Good citizens contribute to great nations

Letters

WE may be good orators but let us practice what we preach On the eve of our country’s 41st independence anniversary, so many people still remain disillusioned and disheartened.
They believe the future for anyone in PNG is bleak and uncertain.
Their disillusionment stems from the fact that there is so much injustice in this country.
As we are gearing up to celebrate our country’s independence in a couple of days, let us pause for a moment to ask a critical question.
Who is going to right the wrongs in our society?
I believe the onus rests with each and every one of us. We have an obligation to contribute in our own small ways toward the betterment of our country. The little things that we do rightly or honestly each day do count.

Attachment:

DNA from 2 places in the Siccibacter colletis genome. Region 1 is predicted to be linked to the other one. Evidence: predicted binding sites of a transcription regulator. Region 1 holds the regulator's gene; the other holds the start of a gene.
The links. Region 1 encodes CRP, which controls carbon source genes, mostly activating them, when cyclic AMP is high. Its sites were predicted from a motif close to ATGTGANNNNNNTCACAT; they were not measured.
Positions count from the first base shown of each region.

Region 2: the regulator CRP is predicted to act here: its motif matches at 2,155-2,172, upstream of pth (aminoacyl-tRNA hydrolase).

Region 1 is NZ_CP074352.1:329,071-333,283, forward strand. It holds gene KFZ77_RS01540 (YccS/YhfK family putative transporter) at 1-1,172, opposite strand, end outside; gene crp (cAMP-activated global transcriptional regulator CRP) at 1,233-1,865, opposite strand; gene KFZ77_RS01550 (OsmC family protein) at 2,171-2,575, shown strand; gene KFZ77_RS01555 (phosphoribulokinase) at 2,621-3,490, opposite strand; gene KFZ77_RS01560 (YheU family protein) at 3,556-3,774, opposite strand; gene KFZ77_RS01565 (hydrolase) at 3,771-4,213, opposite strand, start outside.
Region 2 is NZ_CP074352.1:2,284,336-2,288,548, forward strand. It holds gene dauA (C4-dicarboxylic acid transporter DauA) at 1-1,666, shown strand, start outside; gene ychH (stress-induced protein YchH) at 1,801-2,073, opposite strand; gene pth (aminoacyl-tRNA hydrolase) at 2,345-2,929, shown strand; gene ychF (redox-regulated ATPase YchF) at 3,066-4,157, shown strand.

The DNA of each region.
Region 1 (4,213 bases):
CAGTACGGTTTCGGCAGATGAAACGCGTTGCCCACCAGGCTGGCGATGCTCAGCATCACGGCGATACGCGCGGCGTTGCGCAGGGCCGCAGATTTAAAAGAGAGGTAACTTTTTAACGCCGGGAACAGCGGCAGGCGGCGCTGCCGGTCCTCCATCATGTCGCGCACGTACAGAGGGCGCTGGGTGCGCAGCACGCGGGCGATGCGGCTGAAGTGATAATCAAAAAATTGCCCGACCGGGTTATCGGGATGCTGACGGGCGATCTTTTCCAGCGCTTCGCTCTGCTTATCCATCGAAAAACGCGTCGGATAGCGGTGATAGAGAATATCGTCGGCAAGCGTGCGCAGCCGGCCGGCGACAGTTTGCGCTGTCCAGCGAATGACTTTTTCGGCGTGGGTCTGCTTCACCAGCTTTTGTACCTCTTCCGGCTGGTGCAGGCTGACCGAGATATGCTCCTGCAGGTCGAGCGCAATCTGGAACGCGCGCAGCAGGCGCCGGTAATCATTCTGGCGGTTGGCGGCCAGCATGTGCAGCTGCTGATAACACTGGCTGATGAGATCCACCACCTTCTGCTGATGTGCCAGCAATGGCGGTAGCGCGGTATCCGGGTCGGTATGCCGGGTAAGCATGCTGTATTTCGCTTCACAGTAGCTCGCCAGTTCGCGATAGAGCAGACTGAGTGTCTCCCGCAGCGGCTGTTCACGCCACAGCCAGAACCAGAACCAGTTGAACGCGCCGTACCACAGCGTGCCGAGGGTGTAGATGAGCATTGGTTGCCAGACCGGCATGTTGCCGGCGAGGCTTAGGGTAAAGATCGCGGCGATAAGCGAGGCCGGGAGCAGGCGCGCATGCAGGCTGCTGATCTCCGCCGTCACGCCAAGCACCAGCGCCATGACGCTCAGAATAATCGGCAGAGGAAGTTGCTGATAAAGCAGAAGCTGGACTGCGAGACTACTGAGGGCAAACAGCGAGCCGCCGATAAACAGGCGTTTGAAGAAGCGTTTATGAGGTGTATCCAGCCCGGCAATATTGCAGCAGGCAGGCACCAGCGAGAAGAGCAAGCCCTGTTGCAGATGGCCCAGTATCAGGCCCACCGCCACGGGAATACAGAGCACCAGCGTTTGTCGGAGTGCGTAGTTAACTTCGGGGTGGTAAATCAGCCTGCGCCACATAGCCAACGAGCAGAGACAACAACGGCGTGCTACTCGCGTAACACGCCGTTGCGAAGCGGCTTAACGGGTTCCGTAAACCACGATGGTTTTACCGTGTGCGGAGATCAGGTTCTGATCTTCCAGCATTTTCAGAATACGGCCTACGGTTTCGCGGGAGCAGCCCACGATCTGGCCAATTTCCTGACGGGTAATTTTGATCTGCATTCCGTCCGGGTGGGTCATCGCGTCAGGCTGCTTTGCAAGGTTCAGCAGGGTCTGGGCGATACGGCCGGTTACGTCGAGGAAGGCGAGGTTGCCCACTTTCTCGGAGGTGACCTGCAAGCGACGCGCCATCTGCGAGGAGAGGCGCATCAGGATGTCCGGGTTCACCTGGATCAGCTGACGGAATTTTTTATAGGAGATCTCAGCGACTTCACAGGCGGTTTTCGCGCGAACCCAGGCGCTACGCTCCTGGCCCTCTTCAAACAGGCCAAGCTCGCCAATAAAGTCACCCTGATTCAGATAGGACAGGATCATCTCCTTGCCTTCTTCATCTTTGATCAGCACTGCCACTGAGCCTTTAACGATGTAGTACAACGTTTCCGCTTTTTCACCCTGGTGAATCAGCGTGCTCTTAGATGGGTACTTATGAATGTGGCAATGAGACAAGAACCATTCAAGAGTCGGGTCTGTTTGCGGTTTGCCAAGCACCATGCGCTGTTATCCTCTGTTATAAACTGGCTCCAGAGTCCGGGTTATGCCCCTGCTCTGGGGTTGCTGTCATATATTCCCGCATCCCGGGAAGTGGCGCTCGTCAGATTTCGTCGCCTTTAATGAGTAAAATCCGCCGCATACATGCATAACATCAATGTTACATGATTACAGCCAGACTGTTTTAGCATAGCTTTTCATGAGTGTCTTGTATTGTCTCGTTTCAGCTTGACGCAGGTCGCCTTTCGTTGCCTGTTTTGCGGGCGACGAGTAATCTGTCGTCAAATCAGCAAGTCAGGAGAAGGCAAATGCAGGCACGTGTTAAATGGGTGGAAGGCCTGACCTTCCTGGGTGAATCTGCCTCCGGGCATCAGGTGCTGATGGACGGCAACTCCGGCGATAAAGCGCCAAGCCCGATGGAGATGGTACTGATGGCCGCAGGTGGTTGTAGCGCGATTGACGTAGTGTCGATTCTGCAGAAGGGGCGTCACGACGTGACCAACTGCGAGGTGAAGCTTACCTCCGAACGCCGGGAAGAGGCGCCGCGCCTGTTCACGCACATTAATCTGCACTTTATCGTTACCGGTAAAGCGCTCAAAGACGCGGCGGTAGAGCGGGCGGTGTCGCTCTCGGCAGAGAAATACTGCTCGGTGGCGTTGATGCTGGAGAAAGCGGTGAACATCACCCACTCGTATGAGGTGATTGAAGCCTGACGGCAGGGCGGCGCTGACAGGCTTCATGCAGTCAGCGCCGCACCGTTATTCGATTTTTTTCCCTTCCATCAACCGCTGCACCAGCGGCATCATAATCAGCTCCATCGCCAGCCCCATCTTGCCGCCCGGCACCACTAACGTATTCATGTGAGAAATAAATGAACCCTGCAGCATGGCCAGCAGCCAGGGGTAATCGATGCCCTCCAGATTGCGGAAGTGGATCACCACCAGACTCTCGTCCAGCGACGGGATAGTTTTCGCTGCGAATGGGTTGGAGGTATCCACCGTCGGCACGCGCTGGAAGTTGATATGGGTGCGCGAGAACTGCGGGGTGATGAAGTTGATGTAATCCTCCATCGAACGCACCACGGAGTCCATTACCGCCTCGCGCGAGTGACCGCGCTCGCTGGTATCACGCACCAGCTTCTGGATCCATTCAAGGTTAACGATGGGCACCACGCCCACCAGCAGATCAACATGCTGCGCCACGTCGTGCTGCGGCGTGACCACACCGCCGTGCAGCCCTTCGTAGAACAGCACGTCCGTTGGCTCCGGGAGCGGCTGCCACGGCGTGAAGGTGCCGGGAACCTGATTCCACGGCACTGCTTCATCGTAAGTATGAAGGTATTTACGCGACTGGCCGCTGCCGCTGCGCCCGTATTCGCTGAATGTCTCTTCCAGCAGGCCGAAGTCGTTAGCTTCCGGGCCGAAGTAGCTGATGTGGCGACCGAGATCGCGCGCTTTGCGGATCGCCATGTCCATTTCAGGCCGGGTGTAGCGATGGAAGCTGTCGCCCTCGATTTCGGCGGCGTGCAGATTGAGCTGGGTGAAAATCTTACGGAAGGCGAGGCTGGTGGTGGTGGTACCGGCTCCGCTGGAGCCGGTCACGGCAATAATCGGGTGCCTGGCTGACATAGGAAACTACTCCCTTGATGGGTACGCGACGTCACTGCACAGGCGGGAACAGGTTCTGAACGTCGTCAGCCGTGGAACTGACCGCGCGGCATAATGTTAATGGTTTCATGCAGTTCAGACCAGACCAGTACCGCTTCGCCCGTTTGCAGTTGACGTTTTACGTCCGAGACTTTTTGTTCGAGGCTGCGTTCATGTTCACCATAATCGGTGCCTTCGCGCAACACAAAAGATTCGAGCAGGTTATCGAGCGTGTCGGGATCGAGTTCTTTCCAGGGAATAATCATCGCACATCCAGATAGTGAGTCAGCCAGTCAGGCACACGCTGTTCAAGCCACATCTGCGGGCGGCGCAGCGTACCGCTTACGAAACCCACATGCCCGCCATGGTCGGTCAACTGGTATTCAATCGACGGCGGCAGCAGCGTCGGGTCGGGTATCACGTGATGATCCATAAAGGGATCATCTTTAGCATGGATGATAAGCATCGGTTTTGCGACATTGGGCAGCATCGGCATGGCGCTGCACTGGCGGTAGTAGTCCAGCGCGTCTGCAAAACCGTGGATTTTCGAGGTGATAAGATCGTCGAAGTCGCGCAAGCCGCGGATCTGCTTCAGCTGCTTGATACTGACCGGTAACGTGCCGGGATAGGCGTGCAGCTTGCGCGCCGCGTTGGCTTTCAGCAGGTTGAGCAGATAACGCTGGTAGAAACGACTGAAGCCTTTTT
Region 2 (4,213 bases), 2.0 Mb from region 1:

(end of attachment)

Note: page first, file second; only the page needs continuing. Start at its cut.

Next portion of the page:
If you know that diverting public funds into private bank accounts is not right, don’t do it.
If you know that emptying a mouthful of buai spittle onto the pavement is a nuisance to public health, don’t do it.
The total of our collective goodness can work wonders for our country. Thegreatness of a nation is built on the attitude of its citizenry.
Papua New Guineans are great orators and masters of rhetoric but they tend to stoop so low when it comes to walking the talk.
So many people in this country are not doing what they preach and that is the greatest setback to our progress as a nation.

Paul Waugla Wii
Wandi, CHimbu

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